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My Husband Cheated on Me; I Cannot Move On



Reply Date

Oct 23, 2017


Salaam I'm 32-year-old women. I had a love marriage with my partner. We have been married for 8 years I have 2 beautiful children. 3 years ago, my husband cheated on me with a non-Muslim more than once. He finally admitted it going back a year ago after the guilt started to eat away at him. I was full of rage and emotionally upset for months. He promised he would do all he can to make up for what he did and that had no involvement with the girl. It was due to having marriage problems that made him do that. Since then even though after some months I said I forgave him, things have never been the same. I am very paranoid. I keep thinking what if we'd have marriage problems, would he do the same thing? I can't live like this. I'm unhappy in my marriage because I have been there for him through good and bad. Now he was diagnosed with an illness. I'm still there, but I feel that he has done nothing to make up for his actions. I feel like there is no love between us. I lost respect for him. Could you please give me some friendly advice?



My Husband Cheated on Me; I Cannot Move On

In this counseling answer:

“I would highly recommend that at least you try doing all you can to save the marriage first before making any decision to leave.”

Wa ‘Alaikum Salaam wa Rahmatullahi wa Barakatuh sister,

Being betrayed in any way, especially by a spouse who you are supposed to be able to trust more than anyone will inevitably cause you to experience the feelings you do. The fact that he has done it on more than one occasion will naturally leave you feeling like you cannot trust him again. You will feel paranoid about everything he does. It is a normal response to feel like this.

As difficult as it is, the first step should be to try and reconcile the marriage if possible. Obviously, in a scenario like your own, this can be incredibly difficult and would involve building a trust again that has already been shattered. This is not an easy task and may not be possible at all, but it is something to try first before making any ultimate decision to walk away. This is to make sure that you won’t walk away with regrets. At least, if you are confident that you did all you can to save the marriage first, then you will be comfortable with your decision in the long run.

So, in this case, I would suggest beginning with counselling together. Seeing someone who is impartial and will be able to hear both sides of the story and advise you accordingly. Someone like your local imam or a Muslim marriage counselor would be ideal as he will give advice that is in accordance with Islamic principles.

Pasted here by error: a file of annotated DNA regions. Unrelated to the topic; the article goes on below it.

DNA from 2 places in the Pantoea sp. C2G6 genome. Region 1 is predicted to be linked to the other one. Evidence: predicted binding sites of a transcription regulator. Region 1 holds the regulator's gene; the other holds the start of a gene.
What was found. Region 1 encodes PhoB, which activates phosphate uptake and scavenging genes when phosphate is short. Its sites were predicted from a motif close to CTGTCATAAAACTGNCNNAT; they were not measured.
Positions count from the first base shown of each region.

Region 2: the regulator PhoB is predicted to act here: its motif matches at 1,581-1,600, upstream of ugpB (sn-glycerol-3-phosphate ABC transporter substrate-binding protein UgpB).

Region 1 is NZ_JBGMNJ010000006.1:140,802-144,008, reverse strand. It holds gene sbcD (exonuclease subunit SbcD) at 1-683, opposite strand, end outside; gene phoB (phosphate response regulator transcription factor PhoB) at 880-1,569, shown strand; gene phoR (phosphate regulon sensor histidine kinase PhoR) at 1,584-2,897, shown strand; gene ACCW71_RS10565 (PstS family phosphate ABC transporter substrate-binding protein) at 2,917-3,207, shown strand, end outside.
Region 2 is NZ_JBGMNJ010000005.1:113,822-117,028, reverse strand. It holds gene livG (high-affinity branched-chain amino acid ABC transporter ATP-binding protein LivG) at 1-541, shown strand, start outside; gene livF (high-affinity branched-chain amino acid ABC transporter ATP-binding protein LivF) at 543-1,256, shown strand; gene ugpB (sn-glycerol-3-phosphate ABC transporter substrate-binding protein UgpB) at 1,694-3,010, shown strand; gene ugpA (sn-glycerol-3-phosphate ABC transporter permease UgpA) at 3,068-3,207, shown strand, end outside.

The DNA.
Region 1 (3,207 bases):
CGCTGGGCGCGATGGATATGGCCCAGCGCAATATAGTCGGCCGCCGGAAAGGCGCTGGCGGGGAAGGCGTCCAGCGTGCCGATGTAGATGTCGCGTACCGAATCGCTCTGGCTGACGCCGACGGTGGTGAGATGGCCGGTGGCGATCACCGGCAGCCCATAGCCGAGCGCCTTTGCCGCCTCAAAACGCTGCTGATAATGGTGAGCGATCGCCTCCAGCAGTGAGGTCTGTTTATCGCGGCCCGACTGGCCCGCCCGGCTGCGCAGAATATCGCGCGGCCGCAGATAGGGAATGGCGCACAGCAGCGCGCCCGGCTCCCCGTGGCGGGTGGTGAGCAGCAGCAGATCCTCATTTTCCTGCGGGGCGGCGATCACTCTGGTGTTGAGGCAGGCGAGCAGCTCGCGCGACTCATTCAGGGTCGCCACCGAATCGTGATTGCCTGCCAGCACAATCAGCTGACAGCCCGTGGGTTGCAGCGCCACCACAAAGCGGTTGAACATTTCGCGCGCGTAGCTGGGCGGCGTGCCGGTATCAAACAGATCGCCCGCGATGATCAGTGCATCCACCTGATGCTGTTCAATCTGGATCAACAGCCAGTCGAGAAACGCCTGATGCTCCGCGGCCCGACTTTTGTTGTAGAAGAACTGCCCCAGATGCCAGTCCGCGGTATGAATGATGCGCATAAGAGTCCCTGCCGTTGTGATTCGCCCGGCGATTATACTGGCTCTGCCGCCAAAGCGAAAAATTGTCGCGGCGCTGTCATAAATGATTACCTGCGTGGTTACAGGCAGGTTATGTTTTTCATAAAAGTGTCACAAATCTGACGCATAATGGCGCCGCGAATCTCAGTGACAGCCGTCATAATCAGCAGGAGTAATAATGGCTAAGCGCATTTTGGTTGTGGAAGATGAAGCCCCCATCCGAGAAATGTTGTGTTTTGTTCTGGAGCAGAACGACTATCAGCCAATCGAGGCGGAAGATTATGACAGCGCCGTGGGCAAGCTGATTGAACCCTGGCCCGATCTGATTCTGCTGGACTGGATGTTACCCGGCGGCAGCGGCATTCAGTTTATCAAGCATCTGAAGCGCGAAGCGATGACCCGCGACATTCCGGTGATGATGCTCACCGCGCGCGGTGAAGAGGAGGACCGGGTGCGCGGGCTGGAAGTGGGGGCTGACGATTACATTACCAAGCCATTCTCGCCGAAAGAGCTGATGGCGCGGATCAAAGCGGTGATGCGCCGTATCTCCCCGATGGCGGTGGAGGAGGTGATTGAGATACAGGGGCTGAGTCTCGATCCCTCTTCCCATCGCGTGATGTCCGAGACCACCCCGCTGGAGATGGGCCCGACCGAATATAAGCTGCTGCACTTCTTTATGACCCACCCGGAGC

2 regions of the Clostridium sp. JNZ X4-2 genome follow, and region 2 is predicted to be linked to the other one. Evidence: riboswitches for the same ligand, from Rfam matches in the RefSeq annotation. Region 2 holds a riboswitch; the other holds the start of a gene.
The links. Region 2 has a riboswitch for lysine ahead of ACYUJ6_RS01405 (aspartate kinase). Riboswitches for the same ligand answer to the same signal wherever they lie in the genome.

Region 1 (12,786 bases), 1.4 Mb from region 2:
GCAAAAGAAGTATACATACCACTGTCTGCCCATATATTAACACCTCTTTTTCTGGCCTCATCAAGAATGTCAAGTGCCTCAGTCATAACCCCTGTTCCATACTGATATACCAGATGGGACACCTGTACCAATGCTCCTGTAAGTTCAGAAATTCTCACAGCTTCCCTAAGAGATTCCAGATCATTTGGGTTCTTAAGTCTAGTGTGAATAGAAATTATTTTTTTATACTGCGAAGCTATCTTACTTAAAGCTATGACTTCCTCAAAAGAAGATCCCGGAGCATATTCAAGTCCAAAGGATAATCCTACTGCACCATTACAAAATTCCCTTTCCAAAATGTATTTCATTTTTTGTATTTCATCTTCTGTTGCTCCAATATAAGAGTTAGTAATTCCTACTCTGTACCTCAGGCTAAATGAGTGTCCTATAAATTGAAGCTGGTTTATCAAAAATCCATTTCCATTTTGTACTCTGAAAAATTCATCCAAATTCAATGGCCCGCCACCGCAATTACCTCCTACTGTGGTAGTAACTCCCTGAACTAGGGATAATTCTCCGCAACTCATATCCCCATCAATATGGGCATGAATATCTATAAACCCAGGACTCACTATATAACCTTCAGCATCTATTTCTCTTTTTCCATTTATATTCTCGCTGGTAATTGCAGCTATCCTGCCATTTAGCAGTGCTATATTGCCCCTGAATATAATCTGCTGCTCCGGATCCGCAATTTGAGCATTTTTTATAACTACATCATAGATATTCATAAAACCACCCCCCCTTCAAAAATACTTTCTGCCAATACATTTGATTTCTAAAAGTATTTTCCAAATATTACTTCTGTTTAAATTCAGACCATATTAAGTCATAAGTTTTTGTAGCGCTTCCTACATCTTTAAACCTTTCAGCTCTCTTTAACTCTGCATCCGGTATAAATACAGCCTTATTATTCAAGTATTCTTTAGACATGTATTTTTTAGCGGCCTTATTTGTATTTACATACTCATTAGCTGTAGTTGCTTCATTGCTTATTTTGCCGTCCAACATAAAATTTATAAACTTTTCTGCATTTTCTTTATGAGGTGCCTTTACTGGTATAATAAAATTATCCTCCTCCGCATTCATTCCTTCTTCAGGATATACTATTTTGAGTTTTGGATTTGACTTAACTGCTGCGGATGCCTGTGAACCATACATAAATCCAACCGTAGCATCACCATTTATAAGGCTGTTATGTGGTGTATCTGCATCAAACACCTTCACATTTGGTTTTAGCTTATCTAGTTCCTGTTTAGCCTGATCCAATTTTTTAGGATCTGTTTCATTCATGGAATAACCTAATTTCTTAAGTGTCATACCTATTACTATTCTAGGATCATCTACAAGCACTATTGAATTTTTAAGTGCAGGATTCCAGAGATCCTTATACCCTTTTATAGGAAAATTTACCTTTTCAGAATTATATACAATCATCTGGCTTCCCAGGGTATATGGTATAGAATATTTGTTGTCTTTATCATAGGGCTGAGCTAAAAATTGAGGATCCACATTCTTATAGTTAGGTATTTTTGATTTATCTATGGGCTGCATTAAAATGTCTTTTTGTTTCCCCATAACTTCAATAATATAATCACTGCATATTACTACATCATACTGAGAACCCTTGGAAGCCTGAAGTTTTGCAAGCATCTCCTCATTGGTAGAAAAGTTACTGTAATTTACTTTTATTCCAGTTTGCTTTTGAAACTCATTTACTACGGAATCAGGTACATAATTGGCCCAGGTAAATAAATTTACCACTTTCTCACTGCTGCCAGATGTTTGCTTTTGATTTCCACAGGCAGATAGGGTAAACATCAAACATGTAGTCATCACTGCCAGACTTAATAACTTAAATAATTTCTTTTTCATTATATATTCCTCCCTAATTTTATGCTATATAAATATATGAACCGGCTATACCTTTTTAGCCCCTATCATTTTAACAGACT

During this time, you can attempt to rekindle the love by remembering the good times you’ve had together over the years. Arrange date nights where just the two of you can spend time together alone. Use this time to let him know exactly how you feel.

There are many reasons why he might not seem to be remorseful about what he has done. Perhaps he doesn’t realize he has truly hurt you. Or perhaps he is embarrassed and feels bad, but his pride stands in the way of showing you how sorry he is. Either way, neither of you will understand the depths of what each other is thinking if you don’t talk about it.

This might sound very idealistic and, given your present feelings, you might feel like such efforts will be completely fruitless as you have no interest in rekindling things with him.

I would highly recommend that at least you try doing all you can to save the marriage first before making any decision to leave.

As we know, marriage is highly regarded in Islam for many reasons which is why it is important to try and save it first before leaving it. However, whilst some couples are able to bounce back successfully from such difficulties, many cannot – and this is ok also. There is no shame in this, especially as you did nothing wrong. You are doing all you can to work things out.

If despite exhausting all options, you still have no good feelings for him, I believe that it is acceptable to pursue a divorce.

If you end up divorcing him, make sure you have plenty of support from friends and family. Even though it is what you want and you feel it will free you from an unhappy marriage, divorce comes with a heavy burden, both physically and emotionally. You would benefit greatly from the support of others.

Life will be quite different after a divorce and will require time to adjust. Your children will also require some kind of support through this also. Again, friends and family can help out to make the transition easy for them too.

During this time, make sure to keep Allah (swt) close and make plenty of istikhara that He will guide you to make the best decision.

May Allah (swt) make things easy for you and your children during this difficult time. May He guide you to make the best decision and give you the strength to bear the consequences of whichever path you take.



Disclaimer: The conceptualization and recommendations stated in this response are very general and purely based on the limited information provided in the question. In no event shall AboutIslam, its counselors or employees be held liable for any damages that may arise from your decision in the use of our services.

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About Hannah Morris

Hannah Morris is a mum of 4 and she currently works as Counsellor and Instructor of BSc. Psychology at the Islamic Online University (IOU). She obtained her MA degree in Psychology and has over 10 years of experience working in health and social care settings in the UK, USA, and Ireland. Check out her personal Facebook page, ActiveMindCare, that promotes psychological well-being in the Ummah. (

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